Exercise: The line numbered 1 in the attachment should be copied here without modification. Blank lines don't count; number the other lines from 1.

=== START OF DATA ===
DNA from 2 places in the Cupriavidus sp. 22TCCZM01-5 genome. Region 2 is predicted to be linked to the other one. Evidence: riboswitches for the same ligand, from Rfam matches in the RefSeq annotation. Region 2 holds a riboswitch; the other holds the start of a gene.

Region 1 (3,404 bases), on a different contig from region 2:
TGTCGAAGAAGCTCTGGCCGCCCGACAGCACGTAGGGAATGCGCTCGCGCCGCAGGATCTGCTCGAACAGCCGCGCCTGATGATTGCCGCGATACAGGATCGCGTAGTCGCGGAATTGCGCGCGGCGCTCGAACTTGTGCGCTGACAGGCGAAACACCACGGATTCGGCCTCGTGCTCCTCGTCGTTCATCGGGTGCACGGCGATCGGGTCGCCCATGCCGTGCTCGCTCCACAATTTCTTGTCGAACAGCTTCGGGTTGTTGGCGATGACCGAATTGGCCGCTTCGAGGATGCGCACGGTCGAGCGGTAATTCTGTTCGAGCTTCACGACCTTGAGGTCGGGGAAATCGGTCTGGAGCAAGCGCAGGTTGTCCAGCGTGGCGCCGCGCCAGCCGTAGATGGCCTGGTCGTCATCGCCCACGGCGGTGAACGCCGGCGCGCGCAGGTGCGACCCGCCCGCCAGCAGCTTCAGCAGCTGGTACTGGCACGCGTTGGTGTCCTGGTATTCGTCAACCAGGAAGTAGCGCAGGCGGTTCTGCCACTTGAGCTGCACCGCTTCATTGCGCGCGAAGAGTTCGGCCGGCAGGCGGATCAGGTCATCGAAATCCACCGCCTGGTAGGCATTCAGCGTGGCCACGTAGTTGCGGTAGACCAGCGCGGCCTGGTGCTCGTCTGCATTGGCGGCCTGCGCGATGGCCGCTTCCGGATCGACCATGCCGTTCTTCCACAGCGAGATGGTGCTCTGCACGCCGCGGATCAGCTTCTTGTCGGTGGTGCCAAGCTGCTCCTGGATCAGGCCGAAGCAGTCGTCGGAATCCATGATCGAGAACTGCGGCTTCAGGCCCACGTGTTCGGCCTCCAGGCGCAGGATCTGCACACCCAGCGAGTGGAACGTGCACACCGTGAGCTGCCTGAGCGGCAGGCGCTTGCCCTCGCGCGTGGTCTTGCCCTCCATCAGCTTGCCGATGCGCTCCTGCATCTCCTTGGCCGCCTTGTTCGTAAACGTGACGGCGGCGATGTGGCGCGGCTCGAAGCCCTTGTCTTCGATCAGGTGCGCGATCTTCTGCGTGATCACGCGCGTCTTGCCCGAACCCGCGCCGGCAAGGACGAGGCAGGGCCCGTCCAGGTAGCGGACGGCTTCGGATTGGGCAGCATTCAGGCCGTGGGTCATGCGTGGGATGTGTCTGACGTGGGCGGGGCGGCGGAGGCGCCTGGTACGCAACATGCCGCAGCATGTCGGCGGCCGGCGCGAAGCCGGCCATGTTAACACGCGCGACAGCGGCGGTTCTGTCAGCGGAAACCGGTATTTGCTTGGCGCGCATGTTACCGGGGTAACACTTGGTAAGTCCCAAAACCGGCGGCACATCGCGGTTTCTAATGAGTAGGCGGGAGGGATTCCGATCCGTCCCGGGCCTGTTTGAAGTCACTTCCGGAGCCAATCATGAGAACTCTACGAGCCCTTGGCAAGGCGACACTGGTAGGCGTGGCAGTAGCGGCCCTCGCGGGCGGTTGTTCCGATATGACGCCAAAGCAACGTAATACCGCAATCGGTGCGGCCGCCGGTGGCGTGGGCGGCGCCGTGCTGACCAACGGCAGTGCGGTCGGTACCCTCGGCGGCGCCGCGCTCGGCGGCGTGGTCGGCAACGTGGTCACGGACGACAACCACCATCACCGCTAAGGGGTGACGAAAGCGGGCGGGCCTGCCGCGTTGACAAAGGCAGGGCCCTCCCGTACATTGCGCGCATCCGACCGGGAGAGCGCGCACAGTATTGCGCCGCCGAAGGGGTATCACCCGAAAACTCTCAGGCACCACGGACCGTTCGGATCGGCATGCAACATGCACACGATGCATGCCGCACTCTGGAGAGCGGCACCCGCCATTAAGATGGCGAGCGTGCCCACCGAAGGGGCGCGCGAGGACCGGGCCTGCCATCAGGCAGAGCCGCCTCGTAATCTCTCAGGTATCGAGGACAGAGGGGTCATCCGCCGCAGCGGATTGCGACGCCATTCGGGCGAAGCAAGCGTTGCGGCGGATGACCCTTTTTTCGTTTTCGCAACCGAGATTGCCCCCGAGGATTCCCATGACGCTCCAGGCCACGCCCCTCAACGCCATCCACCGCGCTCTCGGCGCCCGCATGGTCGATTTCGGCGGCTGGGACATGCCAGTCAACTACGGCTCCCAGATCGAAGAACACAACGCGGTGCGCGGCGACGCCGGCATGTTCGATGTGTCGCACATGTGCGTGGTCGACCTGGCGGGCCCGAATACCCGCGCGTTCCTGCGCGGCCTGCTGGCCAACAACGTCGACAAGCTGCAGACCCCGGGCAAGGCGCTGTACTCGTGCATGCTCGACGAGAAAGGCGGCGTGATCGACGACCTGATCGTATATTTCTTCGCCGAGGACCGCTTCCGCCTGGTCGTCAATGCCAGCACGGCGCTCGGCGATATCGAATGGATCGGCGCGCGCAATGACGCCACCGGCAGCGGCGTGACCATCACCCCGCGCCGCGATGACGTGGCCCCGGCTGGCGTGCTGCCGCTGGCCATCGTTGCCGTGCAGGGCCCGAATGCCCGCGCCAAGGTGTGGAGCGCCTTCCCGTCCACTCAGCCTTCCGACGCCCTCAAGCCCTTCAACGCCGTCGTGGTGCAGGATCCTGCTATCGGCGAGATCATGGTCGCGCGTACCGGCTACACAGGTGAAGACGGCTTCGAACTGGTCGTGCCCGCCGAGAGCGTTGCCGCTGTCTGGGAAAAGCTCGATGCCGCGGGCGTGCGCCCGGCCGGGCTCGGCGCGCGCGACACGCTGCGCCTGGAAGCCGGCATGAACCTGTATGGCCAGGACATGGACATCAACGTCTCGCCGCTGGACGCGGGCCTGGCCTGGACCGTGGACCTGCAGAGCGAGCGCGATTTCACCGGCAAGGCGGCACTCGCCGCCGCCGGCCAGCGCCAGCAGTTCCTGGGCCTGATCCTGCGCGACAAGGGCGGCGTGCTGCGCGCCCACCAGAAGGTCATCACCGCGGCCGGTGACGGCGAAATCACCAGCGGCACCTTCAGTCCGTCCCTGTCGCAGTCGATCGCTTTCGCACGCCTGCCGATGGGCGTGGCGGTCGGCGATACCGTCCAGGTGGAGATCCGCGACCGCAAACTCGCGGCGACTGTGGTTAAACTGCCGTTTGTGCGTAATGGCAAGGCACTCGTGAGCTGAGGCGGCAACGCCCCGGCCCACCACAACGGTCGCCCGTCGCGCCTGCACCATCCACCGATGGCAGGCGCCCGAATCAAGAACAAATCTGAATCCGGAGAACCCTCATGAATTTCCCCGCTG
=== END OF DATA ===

DNA from 2 places in the Cupriavidus sp. 22TCCZM01-5 genome. Region 2 is predicted to be linked to the other one. Evidence: riboswitches for the same ligand, from Rfam matches in the RefSeq annotation. Region 2 holds a riboswitch; the other holds the start of a gene.